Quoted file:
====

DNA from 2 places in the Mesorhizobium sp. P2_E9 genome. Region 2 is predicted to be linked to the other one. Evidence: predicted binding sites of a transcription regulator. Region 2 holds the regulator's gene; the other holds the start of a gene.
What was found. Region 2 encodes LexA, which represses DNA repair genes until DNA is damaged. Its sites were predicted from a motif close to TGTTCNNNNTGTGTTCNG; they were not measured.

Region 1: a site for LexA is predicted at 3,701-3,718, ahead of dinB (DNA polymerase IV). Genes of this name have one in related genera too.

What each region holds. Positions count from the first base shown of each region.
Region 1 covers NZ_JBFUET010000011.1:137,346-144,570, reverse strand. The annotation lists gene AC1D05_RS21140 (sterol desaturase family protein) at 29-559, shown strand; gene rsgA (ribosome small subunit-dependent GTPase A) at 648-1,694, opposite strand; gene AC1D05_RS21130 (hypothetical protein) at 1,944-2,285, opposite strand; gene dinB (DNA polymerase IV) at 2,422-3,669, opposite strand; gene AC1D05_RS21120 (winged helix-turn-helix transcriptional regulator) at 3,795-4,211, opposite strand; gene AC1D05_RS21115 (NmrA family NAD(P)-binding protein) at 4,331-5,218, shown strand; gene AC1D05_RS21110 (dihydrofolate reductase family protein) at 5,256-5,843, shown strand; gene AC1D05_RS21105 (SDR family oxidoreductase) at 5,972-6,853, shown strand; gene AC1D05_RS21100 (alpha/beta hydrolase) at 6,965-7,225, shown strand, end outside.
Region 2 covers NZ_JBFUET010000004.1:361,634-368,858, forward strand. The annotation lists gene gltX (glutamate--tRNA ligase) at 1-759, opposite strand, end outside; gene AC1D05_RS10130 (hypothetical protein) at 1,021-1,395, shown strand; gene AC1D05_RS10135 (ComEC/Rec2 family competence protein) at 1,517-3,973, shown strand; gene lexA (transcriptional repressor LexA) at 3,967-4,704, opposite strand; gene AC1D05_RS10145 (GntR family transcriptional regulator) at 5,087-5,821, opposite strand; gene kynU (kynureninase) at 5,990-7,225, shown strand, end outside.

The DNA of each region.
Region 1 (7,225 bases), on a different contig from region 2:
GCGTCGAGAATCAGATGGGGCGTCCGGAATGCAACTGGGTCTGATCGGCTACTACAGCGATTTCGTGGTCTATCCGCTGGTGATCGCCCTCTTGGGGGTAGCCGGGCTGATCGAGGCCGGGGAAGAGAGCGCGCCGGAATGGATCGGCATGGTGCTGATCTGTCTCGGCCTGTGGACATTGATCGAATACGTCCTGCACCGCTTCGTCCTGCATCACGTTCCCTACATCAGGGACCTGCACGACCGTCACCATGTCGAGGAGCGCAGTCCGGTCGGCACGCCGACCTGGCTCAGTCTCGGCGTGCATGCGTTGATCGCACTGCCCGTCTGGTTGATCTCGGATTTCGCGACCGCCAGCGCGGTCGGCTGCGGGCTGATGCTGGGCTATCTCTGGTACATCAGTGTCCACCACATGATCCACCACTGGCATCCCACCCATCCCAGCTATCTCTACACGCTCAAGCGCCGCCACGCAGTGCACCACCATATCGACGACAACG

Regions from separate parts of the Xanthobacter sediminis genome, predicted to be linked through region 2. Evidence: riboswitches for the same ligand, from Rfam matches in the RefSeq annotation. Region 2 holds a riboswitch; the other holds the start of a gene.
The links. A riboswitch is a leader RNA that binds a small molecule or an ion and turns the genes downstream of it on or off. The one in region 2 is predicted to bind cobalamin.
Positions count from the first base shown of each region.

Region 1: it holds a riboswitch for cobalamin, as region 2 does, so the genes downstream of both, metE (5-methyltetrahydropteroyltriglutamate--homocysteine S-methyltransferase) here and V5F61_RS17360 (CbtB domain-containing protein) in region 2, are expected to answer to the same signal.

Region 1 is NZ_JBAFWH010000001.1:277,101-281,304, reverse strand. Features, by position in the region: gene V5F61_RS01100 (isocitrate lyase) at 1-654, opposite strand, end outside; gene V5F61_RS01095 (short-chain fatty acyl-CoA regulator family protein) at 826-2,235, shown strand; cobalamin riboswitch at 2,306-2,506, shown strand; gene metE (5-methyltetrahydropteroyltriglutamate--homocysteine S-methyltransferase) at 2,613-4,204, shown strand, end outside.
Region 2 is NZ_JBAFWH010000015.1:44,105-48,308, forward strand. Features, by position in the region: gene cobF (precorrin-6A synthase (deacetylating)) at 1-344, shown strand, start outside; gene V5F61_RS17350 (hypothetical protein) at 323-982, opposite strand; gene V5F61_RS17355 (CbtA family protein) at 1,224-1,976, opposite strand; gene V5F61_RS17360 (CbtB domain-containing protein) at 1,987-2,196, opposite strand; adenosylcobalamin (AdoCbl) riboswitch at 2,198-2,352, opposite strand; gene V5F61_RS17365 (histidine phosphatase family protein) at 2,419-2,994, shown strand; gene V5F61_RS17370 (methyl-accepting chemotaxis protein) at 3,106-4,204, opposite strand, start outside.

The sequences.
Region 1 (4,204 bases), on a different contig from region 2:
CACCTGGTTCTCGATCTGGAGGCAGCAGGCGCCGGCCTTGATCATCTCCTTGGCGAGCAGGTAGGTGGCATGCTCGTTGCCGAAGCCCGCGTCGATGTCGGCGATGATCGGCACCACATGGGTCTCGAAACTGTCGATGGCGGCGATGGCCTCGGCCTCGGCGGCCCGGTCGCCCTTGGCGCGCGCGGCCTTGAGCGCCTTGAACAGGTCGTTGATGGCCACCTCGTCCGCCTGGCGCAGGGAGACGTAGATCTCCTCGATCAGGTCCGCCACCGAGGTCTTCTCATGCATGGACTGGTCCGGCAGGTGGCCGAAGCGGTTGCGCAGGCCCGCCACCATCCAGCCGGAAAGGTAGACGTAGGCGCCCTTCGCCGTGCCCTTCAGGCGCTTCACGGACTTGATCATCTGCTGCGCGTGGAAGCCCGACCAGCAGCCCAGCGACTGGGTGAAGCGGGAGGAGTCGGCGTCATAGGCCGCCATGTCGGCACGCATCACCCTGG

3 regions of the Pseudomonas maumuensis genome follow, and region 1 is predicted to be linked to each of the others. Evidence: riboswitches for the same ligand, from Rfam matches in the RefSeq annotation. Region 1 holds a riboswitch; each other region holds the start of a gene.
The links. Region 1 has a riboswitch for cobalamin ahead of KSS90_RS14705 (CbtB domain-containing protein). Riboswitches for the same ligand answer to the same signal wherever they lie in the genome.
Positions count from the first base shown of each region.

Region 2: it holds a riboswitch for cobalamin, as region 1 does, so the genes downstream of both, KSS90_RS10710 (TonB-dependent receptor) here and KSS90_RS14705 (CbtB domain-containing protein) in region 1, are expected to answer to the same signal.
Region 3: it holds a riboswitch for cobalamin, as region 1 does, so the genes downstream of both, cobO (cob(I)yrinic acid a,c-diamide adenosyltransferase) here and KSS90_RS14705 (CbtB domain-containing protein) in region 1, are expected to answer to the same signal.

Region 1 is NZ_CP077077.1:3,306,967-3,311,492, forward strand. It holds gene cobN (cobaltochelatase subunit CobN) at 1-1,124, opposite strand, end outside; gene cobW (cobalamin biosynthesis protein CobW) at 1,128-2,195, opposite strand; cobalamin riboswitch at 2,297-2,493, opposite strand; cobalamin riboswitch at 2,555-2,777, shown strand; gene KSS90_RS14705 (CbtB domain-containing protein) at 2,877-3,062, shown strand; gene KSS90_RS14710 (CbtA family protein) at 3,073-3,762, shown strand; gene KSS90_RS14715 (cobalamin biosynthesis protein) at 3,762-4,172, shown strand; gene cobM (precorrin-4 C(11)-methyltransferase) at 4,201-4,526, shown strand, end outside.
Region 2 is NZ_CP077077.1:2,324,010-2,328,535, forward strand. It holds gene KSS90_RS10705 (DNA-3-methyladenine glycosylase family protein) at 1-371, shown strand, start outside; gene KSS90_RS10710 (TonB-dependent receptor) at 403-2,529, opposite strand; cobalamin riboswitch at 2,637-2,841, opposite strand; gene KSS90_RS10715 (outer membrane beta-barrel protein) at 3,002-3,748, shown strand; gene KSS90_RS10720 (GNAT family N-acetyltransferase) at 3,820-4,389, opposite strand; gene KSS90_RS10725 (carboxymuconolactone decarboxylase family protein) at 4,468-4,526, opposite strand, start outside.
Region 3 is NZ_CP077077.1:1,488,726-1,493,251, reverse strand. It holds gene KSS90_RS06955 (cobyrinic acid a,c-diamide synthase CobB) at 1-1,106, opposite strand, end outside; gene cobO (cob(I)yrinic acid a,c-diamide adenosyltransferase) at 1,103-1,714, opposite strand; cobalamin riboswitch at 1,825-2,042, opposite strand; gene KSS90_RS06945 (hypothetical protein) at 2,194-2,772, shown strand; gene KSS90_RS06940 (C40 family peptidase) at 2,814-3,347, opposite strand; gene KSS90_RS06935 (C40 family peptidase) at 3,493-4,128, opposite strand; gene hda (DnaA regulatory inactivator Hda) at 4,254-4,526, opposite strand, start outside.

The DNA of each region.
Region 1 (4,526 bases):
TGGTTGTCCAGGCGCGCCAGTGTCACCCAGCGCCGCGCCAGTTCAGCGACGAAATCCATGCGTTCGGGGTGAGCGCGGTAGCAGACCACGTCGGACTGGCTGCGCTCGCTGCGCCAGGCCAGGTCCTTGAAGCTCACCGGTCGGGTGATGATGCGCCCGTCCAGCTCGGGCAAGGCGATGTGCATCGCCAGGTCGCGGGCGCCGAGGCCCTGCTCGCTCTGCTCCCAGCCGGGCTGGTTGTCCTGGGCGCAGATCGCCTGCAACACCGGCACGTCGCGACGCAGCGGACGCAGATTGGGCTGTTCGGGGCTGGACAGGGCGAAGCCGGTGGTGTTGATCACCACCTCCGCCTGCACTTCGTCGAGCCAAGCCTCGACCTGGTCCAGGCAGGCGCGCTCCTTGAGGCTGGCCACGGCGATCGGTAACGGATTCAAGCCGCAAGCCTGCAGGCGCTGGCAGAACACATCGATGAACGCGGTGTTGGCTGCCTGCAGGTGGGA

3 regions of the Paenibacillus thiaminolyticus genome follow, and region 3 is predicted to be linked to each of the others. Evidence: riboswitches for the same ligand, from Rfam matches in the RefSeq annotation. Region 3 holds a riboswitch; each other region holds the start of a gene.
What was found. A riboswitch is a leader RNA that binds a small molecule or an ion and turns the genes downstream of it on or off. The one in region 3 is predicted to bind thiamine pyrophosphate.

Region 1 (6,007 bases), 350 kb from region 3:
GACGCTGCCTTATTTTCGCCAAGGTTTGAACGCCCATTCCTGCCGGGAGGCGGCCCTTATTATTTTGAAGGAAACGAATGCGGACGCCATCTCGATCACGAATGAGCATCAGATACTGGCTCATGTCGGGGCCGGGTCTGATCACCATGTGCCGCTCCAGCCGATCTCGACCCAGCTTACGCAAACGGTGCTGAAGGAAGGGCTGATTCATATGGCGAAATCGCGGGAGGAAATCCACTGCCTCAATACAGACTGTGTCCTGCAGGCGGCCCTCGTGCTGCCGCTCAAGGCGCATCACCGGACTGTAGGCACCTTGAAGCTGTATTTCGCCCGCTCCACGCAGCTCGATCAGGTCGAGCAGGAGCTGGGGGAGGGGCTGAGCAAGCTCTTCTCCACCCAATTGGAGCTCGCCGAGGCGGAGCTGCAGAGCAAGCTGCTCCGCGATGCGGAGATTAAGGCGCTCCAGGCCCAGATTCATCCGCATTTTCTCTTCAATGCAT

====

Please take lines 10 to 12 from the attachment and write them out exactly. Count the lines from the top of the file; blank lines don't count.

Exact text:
Regions from separate parts of the Xanthobacter sediminis genome, predicted to be linked through region 2. Evidence: riboswitches for the same ligand, from Rfam matches in the RefSeq annotation. Region 2 holds a riboswitch; the other holds the start of a gene.
The links. A riboswitch is a leader RNA that binds a small molecule or an ion and turns the genes downstream of it on or off. The one in region 2 is predicted to bind cobalamin.
Positions count from the first base shown of each region.